If everyone on earth lived as simply, generously, and responsibly as these people, then there would probably be no need for war, or even any legal system at all…

July 20, 2010 – Fast Unraveling

Recently, it seems only one thing has been on everyone’s mind. This thought grows and shrinks in its urgency, depending on mood or level of homesickness, but it’s definitely there, tumbling around the insides of everyone’s head: “How is it our last week in Kolkata?!”

The answer is simple math. We’ve been living in this city day after day, suddenly week after week, and now the bubble has burst and we have to face the fact that in six precious, unimaginably short days, we will be gone from this place.

It isn’t as if we were ill-prepared for this reality. No, in fact we’ve been warned as a group from the very start about how time will carry on without consideration of our desires (oftentimes, working in the opposite way, making six days seem like eternity). Deanna has also been very good about keeping us on our toes, telling us often, “You have four weeks left!” and then, “You have two weeks, don’t give up; keep pushing in!”

But it seems no amount of talk or proactive planning can prepare enough for the moment we are currently entrenched in. It’s frozen in motion because we are thinking about being here constantly, but it flits through our fingertips each time we try harder to grasp each day.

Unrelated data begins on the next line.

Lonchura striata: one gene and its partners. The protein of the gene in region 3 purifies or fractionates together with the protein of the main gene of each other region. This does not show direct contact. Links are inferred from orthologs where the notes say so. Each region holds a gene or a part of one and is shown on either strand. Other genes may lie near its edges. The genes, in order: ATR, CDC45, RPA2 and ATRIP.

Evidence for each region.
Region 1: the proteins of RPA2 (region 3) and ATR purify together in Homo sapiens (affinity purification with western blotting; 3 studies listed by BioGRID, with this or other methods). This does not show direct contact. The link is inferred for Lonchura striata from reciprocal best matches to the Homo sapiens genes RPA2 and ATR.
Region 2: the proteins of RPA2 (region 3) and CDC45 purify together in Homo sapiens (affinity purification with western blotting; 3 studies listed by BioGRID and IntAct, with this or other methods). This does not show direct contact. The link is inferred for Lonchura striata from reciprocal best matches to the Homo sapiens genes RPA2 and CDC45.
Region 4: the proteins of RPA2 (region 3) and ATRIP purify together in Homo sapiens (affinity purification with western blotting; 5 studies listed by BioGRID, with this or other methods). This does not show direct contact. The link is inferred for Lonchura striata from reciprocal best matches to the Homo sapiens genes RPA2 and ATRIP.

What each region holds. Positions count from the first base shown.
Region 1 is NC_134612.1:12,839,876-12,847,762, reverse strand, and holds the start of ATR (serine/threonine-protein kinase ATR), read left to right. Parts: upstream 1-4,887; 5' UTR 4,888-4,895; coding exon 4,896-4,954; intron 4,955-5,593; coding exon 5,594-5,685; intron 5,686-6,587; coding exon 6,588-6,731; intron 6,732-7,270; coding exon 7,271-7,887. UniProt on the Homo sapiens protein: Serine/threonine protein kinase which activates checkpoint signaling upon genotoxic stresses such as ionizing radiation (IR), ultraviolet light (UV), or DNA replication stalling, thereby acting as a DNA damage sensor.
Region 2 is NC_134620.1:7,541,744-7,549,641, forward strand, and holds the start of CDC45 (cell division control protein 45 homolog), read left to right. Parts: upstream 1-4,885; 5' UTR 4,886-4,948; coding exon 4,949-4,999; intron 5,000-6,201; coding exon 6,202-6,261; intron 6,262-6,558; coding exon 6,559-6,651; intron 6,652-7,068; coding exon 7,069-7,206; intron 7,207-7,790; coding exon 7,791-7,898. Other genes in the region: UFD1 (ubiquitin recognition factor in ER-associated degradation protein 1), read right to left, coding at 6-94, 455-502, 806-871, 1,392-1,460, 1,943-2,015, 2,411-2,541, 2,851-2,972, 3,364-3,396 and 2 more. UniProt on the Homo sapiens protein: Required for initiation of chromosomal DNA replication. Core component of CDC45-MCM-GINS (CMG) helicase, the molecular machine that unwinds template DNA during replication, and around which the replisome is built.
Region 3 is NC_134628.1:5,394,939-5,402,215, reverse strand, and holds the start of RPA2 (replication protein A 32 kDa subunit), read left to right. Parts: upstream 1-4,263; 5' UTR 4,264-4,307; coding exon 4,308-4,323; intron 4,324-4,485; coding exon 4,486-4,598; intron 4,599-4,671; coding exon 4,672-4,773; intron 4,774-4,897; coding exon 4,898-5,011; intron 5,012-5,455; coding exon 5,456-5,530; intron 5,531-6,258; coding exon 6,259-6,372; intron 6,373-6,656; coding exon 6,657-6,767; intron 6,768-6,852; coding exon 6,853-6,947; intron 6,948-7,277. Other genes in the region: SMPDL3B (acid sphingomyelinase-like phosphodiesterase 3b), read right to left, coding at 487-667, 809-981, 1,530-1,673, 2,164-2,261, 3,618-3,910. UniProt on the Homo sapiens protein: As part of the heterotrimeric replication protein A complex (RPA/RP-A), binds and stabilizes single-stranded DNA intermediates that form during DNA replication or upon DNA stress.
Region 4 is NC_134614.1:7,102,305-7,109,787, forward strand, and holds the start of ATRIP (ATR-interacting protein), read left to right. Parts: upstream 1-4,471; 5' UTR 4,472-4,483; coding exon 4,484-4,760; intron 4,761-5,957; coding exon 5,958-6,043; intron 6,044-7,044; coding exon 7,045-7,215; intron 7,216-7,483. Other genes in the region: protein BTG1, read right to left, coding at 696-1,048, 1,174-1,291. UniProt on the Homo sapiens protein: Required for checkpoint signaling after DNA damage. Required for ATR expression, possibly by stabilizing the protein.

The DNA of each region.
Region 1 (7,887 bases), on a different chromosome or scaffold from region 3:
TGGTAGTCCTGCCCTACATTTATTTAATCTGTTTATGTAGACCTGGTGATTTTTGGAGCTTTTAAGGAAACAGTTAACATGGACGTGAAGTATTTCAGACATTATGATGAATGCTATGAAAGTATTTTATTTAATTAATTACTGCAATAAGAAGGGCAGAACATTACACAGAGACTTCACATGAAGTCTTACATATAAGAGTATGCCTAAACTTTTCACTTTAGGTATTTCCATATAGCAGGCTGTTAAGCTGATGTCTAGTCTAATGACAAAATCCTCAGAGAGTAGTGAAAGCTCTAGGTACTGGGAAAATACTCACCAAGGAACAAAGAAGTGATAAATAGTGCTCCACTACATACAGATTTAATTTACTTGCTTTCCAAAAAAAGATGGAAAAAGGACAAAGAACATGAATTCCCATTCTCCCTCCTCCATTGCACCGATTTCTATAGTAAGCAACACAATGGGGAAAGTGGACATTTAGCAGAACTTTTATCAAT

I am starting to cling to every interaction I have with the folks at my placement with desperation – overjoyed at how truly they know me and I them, but terrified at the prospect of only three more days with them, at saying goodbye after such a uniquely powerful emotional connection has been formed in such a short time. Four weeks! “Four weeks is nothing in the grand scheme of things, isn’t it?” I find myself thinking.

It’s easy to let myself sink into this mindset, especially when faced with the thought of how the relationships between me and my newfound friends will survive in the future (as Facebook friends? maybe a letter or two?). But even I can’t deny how much God has changed my eyes and the hearts of those around me in four short weeks.

Although my mind is at the moment constipated with thoughts, opinions and new realizations, and it seems like I’ll have nothing ‘figured out’ by the end of this trip, the change is there and waiting to be unraveled, bit by little bit.